Royal 17th century wardrobe found in the Wadden Sea
Knee socks. Credit: Kaap Skil
‘Rarely, if ever, has such a big discovery been made in a maritime context’, says Maarten van Bommel, Professor of Conservation Science and chair of the section Restoration and Conservation of Cultural Heritage at the UvA. The items, which were found at the wreck of a 17th-century ship in the Wadden Sea near Texel, include a very luxurious gown that has remained remarkably well preserved. This gown serves as the showpiece of the temporary exhibition ‘Garde Robe’, which opened at museum Kaap Skil today.
The gown, which due to its rich detail is believed to have belonged to ‘high nobility, possibly even royalty’, is part of an extensive wardrobe. Among other articles, the site also yielded a cloak, stockings and silk and satin bodices decorated with large quantities of gold and silver thread. In addition to textiles, divers also found practical items like pottery from Italy, a gilded silver chalice and scents from Greece or Turkey. In addition, a number of book covers emerged from the depths that bear the coat of arms of the English Royal House of Stuart.
Experts from the Rijksmuseum, the University of Amsterdam and the Cultural Heritage Agency of the Netherlands (RCE), consider the textiles one of Europe’s most important clothing finds ever. Their discovery, in combination with other objects, makes this one of the foremost and most appealing finds in the history of Dutch archaeology. Because in a ship everything is preserved together — as if in a time capsule — this discovery can give great insight into the life and work of those on board and the trade relations and political situation of the time.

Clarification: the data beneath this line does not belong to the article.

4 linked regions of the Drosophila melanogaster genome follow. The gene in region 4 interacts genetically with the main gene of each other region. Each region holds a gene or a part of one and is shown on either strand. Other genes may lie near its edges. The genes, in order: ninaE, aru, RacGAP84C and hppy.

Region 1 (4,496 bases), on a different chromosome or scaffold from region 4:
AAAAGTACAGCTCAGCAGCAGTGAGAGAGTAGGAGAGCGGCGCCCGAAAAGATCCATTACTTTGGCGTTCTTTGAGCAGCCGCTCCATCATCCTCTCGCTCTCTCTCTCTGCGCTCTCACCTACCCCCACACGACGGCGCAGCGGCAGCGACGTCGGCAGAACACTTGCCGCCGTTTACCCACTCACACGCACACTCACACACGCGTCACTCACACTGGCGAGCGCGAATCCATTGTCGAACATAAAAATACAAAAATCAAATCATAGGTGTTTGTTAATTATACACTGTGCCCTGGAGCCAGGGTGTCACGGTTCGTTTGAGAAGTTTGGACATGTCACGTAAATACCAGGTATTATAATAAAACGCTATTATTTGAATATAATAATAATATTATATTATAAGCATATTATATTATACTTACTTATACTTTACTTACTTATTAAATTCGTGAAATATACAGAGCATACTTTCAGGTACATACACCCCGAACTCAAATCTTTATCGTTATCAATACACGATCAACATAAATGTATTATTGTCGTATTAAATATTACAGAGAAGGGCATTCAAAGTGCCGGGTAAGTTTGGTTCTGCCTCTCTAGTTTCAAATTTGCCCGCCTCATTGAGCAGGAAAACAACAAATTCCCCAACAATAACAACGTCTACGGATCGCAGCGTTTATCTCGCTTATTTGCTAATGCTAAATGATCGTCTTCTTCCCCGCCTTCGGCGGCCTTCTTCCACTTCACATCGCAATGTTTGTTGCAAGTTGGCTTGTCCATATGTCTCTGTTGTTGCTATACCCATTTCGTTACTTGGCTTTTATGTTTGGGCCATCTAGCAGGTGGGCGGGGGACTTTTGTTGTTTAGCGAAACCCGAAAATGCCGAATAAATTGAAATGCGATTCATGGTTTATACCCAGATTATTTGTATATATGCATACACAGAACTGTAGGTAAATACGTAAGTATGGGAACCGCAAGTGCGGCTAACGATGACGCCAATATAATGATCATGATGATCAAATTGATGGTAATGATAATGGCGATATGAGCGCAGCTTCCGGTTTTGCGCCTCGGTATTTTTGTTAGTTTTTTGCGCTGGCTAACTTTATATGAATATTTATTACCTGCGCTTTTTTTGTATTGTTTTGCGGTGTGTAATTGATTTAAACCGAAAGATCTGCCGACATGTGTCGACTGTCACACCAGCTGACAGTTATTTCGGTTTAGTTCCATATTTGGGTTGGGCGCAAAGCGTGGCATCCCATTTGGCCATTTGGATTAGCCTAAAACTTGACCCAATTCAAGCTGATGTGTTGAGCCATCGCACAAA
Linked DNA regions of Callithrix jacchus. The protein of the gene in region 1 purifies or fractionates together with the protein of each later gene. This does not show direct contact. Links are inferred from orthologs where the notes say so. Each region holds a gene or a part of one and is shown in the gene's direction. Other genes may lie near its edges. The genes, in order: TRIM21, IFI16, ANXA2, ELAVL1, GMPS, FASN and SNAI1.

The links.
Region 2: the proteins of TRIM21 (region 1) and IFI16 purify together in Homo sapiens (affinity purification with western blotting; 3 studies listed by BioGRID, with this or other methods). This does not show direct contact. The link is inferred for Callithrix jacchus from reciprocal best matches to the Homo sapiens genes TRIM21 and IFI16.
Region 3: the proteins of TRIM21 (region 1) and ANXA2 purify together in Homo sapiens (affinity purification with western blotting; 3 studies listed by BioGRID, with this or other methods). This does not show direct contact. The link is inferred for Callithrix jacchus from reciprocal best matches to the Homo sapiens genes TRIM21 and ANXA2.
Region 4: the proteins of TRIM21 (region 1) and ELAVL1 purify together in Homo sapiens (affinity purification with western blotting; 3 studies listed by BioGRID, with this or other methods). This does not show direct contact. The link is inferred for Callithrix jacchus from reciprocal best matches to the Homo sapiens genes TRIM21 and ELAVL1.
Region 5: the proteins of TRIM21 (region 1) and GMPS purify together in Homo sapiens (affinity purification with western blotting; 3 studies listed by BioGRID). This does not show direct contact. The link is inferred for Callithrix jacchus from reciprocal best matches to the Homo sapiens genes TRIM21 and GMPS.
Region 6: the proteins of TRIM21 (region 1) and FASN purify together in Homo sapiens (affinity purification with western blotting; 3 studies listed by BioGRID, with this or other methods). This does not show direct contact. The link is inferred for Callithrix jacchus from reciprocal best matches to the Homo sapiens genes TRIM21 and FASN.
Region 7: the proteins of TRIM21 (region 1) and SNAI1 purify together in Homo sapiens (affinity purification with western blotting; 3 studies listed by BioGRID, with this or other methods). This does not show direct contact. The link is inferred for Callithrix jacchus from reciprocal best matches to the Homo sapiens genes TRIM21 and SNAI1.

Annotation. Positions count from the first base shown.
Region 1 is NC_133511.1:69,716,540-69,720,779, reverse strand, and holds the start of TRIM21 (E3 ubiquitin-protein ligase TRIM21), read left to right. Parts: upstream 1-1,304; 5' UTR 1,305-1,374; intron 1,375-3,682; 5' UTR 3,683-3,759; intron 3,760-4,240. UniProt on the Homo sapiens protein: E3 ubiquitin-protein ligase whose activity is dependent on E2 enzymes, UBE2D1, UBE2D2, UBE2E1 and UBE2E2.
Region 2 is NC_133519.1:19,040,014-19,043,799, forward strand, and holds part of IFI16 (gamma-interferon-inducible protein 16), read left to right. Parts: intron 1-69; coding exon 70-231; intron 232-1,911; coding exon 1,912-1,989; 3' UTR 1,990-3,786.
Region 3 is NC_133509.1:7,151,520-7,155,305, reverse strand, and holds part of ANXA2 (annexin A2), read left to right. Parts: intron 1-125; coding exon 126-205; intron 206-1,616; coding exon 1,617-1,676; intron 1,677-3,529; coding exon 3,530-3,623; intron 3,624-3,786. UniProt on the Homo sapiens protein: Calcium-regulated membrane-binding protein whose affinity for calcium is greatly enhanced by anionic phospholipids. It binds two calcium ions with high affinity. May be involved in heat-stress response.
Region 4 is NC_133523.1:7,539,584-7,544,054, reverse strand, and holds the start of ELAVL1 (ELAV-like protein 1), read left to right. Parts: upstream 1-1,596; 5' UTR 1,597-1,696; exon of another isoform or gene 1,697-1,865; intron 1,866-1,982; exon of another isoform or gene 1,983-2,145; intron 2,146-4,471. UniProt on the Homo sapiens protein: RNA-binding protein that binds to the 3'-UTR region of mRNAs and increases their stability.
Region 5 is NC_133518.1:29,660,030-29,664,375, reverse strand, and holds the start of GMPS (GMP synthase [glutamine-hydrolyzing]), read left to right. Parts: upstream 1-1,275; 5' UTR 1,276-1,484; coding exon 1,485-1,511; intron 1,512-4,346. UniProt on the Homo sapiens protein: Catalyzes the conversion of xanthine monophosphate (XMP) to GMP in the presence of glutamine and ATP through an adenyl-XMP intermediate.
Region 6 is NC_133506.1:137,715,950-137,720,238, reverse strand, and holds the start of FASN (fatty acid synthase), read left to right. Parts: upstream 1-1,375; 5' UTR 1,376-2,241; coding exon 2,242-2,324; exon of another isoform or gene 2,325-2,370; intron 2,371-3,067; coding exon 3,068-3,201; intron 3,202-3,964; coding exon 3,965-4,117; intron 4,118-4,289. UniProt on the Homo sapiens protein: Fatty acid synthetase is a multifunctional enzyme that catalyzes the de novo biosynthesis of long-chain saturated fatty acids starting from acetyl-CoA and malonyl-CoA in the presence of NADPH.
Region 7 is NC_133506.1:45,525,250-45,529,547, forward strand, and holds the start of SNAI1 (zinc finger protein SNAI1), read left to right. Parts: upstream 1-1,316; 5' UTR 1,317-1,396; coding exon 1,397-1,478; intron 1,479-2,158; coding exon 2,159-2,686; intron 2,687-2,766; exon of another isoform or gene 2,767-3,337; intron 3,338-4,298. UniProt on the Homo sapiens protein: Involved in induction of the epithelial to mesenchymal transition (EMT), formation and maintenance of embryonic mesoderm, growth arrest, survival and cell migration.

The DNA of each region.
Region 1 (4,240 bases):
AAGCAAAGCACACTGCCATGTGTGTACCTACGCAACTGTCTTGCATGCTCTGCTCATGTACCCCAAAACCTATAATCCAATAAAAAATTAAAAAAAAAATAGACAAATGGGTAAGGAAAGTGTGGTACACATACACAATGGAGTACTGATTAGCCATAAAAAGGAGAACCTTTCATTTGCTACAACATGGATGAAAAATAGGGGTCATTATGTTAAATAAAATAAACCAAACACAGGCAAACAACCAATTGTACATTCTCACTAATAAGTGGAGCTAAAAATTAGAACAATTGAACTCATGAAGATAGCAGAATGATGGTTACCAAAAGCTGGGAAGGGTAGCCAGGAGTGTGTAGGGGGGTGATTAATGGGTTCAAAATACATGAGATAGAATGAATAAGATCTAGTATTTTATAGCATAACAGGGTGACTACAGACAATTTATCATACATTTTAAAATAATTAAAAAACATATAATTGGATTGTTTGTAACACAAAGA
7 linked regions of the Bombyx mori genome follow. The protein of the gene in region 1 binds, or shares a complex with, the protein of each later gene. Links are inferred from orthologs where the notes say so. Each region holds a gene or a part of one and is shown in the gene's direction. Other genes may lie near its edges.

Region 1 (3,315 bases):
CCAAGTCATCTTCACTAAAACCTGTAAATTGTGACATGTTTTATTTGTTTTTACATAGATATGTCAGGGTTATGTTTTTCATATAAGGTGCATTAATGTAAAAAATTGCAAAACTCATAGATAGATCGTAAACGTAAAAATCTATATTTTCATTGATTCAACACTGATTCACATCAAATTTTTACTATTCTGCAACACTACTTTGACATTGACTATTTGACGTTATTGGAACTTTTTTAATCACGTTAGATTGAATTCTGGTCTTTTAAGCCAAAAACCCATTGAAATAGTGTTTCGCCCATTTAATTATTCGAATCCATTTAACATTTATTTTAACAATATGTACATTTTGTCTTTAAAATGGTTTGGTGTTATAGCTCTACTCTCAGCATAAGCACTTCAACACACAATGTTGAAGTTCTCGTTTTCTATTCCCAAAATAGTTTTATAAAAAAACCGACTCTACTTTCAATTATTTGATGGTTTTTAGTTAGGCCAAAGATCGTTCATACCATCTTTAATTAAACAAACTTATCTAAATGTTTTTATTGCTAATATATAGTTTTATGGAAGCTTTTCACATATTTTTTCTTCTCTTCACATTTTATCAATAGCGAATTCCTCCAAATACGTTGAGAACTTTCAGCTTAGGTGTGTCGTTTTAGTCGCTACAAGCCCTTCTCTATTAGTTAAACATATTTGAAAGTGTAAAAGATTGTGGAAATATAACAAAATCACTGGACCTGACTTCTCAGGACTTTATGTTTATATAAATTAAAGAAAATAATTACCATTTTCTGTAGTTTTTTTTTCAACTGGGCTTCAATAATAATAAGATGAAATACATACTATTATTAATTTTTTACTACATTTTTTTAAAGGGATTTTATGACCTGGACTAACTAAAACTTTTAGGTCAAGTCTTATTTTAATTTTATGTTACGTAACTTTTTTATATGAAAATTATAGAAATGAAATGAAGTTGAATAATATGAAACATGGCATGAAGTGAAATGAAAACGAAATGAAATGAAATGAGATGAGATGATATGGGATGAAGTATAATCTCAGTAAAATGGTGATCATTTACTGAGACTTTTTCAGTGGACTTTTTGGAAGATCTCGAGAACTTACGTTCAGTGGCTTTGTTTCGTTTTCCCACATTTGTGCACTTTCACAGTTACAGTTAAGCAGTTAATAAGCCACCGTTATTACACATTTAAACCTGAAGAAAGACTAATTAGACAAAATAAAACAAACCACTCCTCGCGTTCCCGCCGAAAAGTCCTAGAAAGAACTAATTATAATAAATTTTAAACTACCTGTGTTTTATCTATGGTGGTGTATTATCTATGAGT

Shipwrecks of the Texel Roadstead
Off the coast of Texel, at Oudeschild, lie hundreds of shipwrecks, many from the Golden Age. Waiting for cargo or a favourable wind, they went down in storms and severe weather. However, their contents were well preserved under the sand. Due to the changing sea currents, the wrecks sometimes come loose, often threatening their cargo. Various organisations responsible for preserving these sites are currently investigating how best to deal with these processes. They are working together in this context with the Texel Diving Club, which called attention to this find.